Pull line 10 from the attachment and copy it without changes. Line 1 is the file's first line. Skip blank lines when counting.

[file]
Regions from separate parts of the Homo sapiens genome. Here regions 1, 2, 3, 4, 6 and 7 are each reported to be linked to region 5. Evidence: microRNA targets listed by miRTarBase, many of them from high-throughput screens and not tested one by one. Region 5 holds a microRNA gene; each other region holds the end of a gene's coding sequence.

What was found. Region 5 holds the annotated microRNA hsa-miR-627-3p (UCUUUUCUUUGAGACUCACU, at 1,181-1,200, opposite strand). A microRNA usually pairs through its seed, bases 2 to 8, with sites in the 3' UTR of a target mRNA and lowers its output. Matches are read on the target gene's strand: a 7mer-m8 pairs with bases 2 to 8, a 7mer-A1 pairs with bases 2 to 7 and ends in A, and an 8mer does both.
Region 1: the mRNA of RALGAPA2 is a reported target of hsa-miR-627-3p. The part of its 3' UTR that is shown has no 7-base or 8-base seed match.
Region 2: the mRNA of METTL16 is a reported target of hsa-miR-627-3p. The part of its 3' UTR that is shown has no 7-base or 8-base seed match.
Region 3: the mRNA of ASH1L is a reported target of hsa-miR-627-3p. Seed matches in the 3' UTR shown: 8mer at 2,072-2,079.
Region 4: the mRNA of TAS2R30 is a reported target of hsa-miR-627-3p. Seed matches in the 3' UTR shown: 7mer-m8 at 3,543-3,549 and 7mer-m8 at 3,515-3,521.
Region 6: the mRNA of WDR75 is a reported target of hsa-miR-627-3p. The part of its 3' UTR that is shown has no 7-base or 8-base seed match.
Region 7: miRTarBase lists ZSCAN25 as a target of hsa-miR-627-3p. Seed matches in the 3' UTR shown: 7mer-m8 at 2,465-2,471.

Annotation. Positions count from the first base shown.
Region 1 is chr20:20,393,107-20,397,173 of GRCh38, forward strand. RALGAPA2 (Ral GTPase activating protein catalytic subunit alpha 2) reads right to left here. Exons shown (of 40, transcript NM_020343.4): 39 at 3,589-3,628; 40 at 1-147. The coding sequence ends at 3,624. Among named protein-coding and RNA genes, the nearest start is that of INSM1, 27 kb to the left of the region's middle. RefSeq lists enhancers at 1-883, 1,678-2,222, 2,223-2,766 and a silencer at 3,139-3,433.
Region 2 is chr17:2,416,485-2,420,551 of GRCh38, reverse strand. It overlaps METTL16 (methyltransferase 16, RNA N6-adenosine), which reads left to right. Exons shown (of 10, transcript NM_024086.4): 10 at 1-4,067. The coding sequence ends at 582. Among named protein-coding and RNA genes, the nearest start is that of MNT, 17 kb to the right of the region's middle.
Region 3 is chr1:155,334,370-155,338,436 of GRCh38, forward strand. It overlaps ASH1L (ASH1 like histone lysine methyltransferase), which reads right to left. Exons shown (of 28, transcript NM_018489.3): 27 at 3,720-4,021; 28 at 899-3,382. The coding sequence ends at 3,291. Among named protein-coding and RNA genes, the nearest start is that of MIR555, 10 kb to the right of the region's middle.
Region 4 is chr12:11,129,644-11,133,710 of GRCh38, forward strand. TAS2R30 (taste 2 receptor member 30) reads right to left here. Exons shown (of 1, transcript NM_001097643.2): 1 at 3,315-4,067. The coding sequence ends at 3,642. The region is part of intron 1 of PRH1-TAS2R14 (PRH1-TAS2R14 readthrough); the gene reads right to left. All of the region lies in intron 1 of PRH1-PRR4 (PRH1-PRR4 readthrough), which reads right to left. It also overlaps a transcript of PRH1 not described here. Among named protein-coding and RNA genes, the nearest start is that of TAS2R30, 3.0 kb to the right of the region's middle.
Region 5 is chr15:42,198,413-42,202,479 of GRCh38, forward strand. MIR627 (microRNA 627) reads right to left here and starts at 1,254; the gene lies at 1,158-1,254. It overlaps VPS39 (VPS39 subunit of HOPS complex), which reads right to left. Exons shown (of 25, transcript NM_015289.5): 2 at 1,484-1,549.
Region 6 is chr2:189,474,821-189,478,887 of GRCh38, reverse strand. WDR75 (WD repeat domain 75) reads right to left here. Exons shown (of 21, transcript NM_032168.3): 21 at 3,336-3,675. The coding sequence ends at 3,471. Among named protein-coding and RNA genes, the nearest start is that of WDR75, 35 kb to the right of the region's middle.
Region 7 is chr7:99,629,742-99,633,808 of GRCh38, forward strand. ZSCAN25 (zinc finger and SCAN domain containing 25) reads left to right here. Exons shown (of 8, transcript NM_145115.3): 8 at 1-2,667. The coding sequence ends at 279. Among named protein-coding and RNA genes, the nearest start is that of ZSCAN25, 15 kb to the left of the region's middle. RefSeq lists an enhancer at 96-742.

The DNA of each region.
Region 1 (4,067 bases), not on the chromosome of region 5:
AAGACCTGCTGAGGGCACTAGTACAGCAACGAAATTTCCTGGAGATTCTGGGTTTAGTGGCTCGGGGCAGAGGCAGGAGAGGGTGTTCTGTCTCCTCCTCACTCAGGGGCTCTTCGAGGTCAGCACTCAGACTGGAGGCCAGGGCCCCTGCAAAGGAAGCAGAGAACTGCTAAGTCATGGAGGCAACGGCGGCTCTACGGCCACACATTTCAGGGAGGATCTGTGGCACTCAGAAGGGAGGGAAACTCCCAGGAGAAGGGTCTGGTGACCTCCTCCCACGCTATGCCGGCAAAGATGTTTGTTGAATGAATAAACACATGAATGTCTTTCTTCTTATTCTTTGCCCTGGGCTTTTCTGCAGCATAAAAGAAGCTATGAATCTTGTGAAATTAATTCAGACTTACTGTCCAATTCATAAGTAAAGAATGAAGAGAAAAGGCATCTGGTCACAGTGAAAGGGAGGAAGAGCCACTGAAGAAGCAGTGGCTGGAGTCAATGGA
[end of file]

Region 1 is chr20:20,393,107-20,397,173 of GRCh38, forward strand. RALGAPA2 (Ral GTPase activating protein catalytic subunit alpha 2) reads right to left here. Exons shown (of 40, transcript NM_020343.4): 39 at 3,589-3,628; 40 at 1-147. The coding sequence ends at 3,624. Among named protein-coding and RNA genes, the nearest start is that of INSM1, 27 kb to the left of the region's middle. RefSeq lists enhancers at 1-883, 1,678-2,222, 2,223-2,766 and a silencer at 3,139-3,433.